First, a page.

Car Shopping? Budget Tips for Buying or Leasing a Car

Before you start shopping around for a car, either to lease or buy, you need to know your budget. And keep this in mind: "A car is transportation," notes Jim Blankenship, a certified financial planner practicing in New Berlin, Illinois. "It won't make you money, and it won't make you better looking or more popular. It's a practical purchase only if you're getting value for your money. The value provided by a car is mobility."

Determining Your Budget

When you're figuring your budget, your income obviously plays a key role, but it's not the only factor. The less other debt you carry, the larger the portion of your monthly income you can spend on a loan or lease payment. According to Bankrate.com, all of your car expenses should usually be less than 20 percent of your take-home pay -- the amount you bring home after taxes are taken out. That 20 percent is the total for all your cars -- not per vehicle. For example, if you're bringing home $3,500 per month, your total costs shouldn't exceed $700 for all your cars.

Up-Front Costs

The up-front costs for a lease can be significantly lower than the costs to buy a car. According to Edmunds.com, you could drive off a leased vehicle after paying just the first month's payment, a refundable security deposit, registration fees and sometimes local taxes. Purchasing, on the other hand, requires a down payment, sales taxes on the full price of the vehicle, registration fees and other government charges. If you're having a hard time coming up with the cash to buy, it's possible to lease a car and use the extra cash you save toward a future car purchase.

Lease or Loan Term

If you're leasing, once the term is up, you need to find a new method of transportation. Plus, when you turn the car in at the end of the term, you could face additional fees for damages to the car or for going over your mileage limit. One of the benefits to buying over leasing is that once the loan is paid off, not only do you not have to pay for any dings or scratches, but the car is yours.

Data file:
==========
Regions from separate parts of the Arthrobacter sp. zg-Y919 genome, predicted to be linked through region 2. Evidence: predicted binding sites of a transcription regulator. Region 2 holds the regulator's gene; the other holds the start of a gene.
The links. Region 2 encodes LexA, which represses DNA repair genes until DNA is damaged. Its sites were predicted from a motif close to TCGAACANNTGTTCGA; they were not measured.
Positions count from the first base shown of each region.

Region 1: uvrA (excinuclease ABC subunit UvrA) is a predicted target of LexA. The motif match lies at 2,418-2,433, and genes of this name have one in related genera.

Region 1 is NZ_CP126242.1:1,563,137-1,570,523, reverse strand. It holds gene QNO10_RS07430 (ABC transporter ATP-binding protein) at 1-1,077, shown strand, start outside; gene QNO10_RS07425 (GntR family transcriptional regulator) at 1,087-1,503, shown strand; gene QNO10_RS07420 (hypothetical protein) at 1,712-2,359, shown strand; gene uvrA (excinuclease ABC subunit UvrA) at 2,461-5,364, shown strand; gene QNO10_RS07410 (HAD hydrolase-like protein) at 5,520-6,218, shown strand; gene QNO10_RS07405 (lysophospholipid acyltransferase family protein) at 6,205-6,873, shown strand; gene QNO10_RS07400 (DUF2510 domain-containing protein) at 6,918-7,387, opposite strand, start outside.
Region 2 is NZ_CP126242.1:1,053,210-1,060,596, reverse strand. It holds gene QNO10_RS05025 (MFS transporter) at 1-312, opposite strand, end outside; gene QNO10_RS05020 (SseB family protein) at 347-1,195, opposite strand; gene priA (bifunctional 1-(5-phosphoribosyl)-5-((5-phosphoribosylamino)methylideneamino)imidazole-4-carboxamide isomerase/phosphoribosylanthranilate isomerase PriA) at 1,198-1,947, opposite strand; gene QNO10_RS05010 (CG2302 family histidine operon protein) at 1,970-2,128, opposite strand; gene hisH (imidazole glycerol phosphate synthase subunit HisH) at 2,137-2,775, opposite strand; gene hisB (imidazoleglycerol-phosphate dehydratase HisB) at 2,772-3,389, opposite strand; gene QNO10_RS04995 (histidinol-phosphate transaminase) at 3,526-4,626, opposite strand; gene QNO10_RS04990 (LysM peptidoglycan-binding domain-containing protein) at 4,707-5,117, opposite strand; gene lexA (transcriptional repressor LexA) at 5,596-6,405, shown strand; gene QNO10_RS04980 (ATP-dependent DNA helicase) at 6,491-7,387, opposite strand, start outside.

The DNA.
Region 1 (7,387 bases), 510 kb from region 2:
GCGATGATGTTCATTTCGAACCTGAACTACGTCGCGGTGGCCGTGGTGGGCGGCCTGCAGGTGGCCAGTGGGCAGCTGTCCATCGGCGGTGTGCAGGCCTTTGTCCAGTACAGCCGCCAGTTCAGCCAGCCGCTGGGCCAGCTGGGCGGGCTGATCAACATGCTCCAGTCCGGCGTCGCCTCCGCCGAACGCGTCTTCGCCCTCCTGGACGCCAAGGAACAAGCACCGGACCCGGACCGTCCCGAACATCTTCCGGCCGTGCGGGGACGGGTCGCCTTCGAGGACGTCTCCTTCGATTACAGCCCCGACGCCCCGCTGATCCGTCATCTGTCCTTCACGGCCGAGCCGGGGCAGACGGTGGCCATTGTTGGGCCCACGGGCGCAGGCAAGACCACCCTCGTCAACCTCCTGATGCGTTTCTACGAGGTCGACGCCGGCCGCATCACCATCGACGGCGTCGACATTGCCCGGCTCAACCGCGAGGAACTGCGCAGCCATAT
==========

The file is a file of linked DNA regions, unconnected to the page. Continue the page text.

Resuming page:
"In the long run, it's always better to save up the money (or as much as you can) before buying, in order to either shorten up the loan life or just pay cash," according to Blankenship. But, if you are going to finance, Blankenship recommends not taking a term longer than 48 months. At that point, many cars begin to require more repair costs and the salvage value of a four-year old car is pretty low. If you take out a car loan with a longer term, "you'll be upside-down on the loan (meaning the loan is more than the car is worth) pretty much the entire length of the loan. Shortening the loan period can put you in a position of 'less loan than car' early in the loan term, while the car still has significant value."

Budgeting for Extras

Though it's a challenging exercise, Blankenship advises that you consider all of the costs before making a purchase, such as insurance and gas mileage. For example, if you're driving a gas guzzler now but are going to buy or lease a car that gets double the gas mileage, you can expect your annual gas costs to get cut in half -- and that's money that you can put toward other car-related expenses, such as a larger payment if you choose. In addition, your insurance could be higher if you're leasing a car or financing a significant portion of the purchase price because your dealer or bank might require you carry extra coverage, known as "gap coverage," to cover the difference between the value of the car and what you owe on the lease or loan.

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